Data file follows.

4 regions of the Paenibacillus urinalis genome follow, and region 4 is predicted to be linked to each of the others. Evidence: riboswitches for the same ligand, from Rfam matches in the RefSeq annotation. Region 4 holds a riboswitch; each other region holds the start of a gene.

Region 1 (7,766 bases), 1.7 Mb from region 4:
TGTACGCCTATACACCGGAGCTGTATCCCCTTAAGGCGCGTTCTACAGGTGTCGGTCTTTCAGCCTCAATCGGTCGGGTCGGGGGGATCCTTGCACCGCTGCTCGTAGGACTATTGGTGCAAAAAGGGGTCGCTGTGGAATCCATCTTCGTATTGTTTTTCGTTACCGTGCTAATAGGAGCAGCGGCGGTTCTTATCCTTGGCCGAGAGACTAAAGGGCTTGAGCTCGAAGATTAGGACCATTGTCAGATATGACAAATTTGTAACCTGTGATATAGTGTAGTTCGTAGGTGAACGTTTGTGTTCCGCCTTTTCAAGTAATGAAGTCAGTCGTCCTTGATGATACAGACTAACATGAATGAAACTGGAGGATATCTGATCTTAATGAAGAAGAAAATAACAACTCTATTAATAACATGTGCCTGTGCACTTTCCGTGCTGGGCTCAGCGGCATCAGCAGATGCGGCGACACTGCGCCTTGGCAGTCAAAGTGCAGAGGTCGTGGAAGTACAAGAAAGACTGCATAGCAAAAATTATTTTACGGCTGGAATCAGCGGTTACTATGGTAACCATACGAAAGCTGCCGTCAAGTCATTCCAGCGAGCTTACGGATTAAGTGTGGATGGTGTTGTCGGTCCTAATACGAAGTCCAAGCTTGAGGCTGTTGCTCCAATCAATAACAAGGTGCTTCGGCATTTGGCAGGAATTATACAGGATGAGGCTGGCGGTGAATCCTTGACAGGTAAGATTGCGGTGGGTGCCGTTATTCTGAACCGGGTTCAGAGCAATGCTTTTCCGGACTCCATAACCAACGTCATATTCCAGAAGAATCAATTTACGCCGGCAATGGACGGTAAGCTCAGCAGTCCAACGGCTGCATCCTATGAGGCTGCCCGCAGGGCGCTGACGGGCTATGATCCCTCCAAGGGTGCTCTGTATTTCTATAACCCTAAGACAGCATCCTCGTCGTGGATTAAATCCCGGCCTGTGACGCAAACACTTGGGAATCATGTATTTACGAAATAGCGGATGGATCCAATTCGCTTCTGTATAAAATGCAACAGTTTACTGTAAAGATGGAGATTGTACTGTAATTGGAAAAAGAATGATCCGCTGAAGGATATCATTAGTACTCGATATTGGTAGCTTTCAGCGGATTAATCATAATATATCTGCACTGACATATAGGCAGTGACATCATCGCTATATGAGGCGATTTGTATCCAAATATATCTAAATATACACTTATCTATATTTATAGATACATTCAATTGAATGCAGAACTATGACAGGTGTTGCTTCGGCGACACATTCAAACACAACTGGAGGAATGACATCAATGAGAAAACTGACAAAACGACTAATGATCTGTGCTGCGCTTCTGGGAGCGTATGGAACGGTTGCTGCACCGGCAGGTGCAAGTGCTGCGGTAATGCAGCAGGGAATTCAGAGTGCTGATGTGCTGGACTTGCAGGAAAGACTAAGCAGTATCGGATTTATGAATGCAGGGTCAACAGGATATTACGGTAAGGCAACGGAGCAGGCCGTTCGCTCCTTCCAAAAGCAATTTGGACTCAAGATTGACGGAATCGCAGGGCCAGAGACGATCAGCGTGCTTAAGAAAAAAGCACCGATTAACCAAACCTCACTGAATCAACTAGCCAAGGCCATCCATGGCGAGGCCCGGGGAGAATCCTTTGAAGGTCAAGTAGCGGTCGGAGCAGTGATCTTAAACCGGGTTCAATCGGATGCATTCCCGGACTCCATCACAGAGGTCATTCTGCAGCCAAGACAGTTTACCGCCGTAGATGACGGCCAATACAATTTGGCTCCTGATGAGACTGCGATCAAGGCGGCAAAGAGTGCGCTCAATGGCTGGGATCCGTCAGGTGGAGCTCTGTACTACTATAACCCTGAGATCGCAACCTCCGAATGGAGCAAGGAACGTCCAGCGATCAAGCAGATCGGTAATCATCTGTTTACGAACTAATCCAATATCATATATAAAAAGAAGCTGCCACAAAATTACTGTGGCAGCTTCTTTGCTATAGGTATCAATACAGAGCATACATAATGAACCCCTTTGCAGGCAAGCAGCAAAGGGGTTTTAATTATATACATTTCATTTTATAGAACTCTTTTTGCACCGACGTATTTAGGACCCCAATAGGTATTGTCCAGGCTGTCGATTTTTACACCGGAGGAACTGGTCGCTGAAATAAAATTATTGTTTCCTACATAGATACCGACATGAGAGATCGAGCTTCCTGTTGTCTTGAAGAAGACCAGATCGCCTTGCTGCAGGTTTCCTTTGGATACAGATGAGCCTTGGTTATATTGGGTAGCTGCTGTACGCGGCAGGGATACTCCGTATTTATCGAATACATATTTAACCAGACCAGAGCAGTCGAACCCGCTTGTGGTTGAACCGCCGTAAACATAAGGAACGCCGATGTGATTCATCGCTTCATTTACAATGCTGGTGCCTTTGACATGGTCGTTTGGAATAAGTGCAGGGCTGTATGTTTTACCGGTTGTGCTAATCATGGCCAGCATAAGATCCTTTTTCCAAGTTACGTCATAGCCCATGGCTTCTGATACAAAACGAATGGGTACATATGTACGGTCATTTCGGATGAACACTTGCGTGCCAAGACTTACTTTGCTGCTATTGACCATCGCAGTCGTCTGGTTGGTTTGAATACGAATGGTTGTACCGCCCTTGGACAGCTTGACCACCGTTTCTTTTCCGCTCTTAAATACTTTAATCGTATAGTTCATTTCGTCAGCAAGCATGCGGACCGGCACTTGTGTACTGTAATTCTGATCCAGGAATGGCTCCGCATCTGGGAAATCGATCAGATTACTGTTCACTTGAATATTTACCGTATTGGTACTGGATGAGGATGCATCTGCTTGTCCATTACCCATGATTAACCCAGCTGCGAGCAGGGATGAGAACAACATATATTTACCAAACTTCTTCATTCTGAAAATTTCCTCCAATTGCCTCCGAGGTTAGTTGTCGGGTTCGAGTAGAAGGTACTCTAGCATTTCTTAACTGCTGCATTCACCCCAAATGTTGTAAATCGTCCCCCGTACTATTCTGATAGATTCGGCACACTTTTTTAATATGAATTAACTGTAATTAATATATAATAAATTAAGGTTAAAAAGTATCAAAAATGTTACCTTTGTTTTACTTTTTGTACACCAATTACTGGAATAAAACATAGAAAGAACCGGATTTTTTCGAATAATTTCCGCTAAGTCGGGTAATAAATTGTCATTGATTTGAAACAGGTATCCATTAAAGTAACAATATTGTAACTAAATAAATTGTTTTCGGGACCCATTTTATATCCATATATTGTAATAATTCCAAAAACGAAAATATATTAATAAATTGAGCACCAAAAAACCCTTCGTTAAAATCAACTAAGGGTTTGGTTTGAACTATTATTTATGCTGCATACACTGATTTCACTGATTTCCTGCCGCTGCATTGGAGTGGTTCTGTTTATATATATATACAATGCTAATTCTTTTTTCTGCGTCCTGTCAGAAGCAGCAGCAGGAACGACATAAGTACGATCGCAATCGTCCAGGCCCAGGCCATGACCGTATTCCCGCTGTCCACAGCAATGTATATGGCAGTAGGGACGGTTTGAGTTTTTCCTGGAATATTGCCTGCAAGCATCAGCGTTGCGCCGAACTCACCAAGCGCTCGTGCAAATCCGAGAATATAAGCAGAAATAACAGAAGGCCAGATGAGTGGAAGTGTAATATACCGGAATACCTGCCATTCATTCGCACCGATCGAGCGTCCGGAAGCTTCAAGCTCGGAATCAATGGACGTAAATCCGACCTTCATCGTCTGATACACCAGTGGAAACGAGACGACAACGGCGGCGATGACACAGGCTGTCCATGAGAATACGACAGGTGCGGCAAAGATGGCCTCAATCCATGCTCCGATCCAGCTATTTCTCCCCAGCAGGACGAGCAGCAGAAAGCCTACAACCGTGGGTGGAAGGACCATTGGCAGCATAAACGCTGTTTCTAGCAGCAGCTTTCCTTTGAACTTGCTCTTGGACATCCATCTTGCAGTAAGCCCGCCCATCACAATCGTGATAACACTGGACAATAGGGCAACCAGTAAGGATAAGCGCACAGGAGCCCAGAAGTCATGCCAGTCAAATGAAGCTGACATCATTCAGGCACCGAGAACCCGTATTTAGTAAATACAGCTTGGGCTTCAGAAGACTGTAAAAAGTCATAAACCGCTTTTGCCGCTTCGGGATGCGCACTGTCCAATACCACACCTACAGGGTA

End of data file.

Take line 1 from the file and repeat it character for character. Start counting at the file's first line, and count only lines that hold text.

4 regions of the Paenibacillus urinalis genome follow, and region 4 is predicted to be linked to each of the others. Evidence: riboswitches for the same ligand, from Rfam matches in the RefSeq annotation. Region 4 holds a riboswitch; each other region holds the start of a gene.